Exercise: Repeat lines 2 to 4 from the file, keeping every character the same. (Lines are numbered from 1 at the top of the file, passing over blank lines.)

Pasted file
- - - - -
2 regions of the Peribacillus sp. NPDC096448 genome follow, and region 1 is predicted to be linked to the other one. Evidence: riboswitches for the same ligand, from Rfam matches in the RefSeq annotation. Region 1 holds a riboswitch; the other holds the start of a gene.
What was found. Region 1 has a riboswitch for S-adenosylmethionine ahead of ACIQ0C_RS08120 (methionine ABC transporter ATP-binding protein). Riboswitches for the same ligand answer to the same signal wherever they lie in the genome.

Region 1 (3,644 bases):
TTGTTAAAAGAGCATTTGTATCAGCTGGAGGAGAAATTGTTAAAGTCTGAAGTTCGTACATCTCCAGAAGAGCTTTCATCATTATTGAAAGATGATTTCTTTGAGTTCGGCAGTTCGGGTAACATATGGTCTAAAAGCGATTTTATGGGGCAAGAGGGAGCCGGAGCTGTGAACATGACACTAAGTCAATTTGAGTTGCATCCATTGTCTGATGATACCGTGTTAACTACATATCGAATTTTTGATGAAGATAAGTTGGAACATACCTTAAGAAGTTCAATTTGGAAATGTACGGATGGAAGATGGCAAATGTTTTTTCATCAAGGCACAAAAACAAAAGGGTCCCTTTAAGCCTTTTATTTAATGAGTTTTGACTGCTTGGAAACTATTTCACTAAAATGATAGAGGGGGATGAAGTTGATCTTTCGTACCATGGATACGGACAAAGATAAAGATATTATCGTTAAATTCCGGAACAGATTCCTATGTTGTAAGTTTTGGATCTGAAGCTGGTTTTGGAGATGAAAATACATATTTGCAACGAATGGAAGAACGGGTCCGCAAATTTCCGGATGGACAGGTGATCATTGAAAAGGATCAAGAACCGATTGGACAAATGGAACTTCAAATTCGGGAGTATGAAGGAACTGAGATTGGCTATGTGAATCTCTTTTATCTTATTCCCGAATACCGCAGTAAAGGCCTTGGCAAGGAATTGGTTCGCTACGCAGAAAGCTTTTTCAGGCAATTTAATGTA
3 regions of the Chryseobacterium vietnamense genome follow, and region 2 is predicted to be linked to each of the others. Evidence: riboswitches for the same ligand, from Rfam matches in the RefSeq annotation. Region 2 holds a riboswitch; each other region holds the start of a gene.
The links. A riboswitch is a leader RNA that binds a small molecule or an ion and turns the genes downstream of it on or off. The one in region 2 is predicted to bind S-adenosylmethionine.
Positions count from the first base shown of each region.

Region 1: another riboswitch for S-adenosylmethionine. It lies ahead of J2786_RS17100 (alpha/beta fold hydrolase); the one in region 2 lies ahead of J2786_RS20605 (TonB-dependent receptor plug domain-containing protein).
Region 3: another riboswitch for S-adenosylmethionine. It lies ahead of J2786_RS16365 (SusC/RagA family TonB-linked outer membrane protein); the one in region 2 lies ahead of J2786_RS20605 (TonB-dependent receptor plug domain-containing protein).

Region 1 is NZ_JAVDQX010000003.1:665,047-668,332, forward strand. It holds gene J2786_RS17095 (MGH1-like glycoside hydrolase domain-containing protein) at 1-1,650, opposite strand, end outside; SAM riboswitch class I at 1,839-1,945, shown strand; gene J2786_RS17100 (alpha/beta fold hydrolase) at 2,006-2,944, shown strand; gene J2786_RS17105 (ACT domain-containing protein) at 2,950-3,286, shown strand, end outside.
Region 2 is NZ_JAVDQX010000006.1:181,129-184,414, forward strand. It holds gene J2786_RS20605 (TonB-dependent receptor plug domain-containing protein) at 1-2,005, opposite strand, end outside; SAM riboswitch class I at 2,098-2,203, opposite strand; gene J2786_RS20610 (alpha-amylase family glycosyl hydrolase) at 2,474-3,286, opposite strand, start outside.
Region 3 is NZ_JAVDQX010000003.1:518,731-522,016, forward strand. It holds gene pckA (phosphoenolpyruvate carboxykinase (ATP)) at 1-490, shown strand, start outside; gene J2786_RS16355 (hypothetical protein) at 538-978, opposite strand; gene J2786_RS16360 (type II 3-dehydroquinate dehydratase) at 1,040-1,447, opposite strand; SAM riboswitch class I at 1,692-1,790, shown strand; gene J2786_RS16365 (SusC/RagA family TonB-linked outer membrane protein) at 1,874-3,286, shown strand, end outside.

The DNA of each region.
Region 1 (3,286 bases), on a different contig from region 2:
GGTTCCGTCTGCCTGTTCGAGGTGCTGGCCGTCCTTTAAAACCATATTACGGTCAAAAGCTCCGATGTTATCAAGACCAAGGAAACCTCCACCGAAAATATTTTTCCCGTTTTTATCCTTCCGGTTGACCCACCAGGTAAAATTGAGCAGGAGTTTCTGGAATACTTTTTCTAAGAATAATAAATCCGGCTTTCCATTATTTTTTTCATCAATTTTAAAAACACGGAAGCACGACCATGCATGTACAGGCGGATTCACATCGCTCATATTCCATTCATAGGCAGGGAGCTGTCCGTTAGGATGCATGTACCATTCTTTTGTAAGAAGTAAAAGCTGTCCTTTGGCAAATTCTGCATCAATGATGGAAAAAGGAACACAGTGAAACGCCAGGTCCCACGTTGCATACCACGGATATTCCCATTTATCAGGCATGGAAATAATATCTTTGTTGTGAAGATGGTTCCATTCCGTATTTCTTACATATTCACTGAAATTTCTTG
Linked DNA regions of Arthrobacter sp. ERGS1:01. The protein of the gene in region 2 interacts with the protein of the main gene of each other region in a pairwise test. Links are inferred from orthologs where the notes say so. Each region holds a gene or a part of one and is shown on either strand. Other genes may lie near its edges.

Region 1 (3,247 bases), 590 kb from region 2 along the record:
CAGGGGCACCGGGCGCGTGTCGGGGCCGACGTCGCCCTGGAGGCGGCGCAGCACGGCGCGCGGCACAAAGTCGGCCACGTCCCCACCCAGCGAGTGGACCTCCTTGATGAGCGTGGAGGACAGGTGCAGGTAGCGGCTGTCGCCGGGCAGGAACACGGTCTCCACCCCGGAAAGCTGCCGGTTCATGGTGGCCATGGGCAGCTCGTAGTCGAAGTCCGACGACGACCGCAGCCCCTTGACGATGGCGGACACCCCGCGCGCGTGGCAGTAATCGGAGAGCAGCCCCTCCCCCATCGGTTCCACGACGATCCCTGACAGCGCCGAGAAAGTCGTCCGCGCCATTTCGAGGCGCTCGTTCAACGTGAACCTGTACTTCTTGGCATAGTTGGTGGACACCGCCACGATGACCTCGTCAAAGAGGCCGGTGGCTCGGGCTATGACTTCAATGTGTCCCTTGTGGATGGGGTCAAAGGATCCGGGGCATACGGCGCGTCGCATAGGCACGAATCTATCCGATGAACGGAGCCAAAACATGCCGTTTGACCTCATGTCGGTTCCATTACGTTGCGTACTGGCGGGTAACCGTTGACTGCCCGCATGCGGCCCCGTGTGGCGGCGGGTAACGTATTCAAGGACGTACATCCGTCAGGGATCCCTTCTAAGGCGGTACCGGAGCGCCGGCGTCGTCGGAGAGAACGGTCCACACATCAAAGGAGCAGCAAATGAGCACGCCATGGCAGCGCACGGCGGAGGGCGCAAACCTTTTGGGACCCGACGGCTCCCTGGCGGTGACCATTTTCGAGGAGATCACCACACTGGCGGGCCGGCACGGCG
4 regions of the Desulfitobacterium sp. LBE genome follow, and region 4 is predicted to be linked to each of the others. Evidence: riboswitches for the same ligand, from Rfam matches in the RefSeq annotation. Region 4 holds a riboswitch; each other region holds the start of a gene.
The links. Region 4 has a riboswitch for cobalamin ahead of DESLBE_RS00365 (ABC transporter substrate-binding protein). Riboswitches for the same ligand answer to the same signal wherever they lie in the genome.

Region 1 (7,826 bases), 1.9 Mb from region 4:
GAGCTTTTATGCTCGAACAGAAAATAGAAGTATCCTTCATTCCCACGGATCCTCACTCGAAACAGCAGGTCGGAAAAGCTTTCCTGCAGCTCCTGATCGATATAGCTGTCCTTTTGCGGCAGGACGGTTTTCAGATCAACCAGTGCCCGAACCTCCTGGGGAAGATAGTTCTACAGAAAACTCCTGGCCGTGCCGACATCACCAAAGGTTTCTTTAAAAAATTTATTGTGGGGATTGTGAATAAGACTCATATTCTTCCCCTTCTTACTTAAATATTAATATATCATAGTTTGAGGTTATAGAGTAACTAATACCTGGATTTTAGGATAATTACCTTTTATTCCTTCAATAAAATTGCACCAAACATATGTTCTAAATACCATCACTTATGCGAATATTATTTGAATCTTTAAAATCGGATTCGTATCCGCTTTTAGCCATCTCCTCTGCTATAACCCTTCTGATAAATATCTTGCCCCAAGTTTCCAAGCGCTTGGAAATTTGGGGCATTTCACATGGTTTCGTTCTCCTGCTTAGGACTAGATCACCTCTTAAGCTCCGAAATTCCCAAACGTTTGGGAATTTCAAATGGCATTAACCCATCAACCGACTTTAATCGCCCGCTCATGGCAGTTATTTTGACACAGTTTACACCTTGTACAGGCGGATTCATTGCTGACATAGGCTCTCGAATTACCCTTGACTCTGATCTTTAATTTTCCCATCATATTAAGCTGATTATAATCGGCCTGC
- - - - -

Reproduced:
What was found. Region 1 has a riboswitch for S-adenosylmethionine ahead of ACIQ0C_RS08120 (methionine ABC transporter ATP-binding protein). Riboswitches for the same ligand answer to the same signal wherever they lie in the genome.

Region 1 (3,644 bases):
TTGTTAAAAGAGCATTTGTATCAGCTGGAGGAGAAATTGTTAAAGTCTGAAGTTCGTACATCTCCAGAAGAGCTTTCATCATTATTGAAAGATGATTTCTTTGAGTTCGGCAGTTCGGGTAACATATGGTCTAAAAGCGATTTTATGGGGCAAGAGGGAGCCGGAGCTGTGAACATGACACTAAGTCAATTTGAGTTGCATCCATTGTCTGATGATACCGTGTTAACTACATATCGAATTTTTGATGAAGATAAGTTGGAACATACCTTAAGAAGTTCAATTTGGAAATGTACGGATGGAAGATGGCAAATGTTTTTTCATCAAGGCACAAAAACAAAAGGGTCCCTTTAAGCCTTTTATTTAATGAGTTTTGACTGCTTGGAAACTATTTCACTAAAATGATAGAGGGGGATGAAGTTGATCTTTCGTACCATGGATACGGACAAAGATAAAGATATTATCGTTAAATTCCGGAACAGATTCCTATGTTGTAAGTTTTGGATCTGAAGCTGGTTTTGGAGATGAAAATACATATTTGCAACGAATGGAAGAACGGGTCCGCAAATTTCCGGATGGACAGGTGATCATTGAAAAGGATCAAGAACCGATTGGACAAATGGAACTTCAAATTCGGGAGTATGAAGGAACTGAGATTGGCTATGTGAATCTCTTTTATCTTATTCCCGAATACCGCAGTAAAGGCCTTGGCAAGGAATTGGTTCGCTACGCAGAAAGCTTTTTCAGGCAATTTAATGTA